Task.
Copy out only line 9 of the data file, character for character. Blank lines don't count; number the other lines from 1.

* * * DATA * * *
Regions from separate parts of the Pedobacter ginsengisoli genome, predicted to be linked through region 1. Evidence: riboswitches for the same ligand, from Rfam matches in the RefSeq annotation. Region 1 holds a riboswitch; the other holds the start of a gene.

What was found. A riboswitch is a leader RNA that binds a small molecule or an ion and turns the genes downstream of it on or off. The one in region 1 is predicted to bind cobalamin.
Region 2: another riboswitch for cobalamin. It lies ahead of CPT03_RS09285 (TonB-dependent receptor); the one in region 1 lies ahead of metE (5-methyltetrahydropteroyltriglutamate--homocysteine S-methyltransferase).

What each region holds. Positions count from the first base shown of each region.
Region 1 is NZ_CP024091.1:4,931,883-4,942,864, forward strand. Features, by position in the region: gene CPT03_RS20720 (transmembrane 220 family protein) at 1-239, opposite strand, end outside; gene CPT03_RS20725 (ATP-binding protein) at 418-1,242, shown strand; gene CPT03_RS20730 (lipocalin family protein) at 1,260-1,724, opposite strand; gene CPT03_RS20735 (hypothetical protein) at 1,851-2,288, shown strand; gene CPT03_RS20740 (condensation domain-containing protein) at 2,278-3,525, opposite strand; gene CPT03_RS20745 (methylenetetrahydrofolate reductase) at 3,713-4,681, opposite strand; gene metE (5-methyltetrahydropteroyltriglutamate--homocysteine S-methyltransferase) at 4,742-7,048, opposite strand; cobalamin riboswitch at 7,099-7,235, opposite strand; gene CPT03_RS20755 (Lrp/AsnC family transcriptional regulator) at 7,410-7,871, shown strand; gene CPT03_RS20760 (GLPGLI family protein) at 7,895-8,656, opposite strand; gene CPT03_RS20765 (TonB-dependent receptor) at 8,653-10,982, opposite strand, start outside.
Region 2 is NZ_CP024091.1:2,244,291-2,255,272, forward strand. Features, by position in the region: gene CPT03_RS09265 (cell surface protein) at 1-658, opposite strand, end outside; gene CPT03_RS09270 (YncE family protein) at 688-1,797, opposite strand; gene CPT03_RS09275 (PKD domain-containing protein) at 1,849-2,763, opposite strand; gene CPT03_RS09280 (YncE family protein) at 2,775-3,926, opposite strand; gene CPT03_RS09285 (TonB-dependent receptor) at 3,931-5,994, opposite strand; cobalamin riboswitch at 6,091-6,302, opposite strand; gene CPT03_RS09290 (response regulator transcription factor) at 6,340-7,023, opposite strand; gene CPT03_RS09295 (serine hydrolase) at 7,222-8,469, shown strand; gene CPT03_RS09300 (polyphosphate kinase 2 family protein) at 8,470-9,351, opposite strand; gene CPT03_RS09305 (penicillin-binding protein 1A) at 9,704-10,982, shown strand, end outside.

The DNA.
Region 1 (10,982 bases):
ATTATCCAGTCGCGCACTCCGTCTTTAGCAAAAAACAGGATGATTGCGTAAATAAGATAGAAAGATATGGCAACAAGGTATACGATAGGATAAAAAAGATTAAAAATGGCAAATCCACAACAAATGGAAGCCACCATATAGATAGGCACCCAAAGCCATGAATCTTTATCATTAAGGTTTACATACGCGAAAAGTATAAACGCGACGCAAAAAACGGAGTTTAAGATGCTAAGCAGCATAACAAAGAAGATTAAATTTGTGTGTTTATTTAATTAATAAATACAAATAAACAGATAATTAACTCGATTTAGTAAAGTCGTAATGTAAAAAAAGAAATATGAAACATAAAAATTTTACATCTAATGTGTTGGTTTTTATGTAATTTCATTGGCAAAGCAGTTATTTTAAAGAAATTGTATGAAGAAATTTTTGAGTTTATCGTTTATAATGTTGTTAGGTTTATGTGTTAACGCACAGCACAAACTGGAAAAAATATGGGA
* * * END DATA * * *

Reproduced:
ATTATCCAGTCGCGCACTCCGTCTTTAGCAAAAAACAGGATGATTGCGTAAATAAGATAGAAAGATATGGCAACAAGGTATACGATAGGATAAAAAAGATTAAAAATGGCAAATCCACAACAAATGGAAGCCACCATATAGATAGGCACCCAAAGCCATGAATCTTTATCATTAAGGTTTACATACGCGAAAAGTATAAACGCGACGCAAAAAACGGAGTTTAAGATGCTAAGCAGCATAACAAAGAAGATTAAATTTGTGTGTTTATTTAATTAATAAATACAAATAAACAGATAATTAACTCGATTTAGTAAAGTCGTAATGTAAAAAAAGAAATATGAAACATAAAAATTTTACATCTAATGTGTTGGTTTTTATGTAATTTCATTGGCAAAGCAGTTATTTTAAAGAAATTGTATGAAGAAATTTTTGAGTTTATCGTTTATAATGTTGTTAGGTTTATGTGTTAACGCACAGCACAAACTGGAAAAAATATGGGA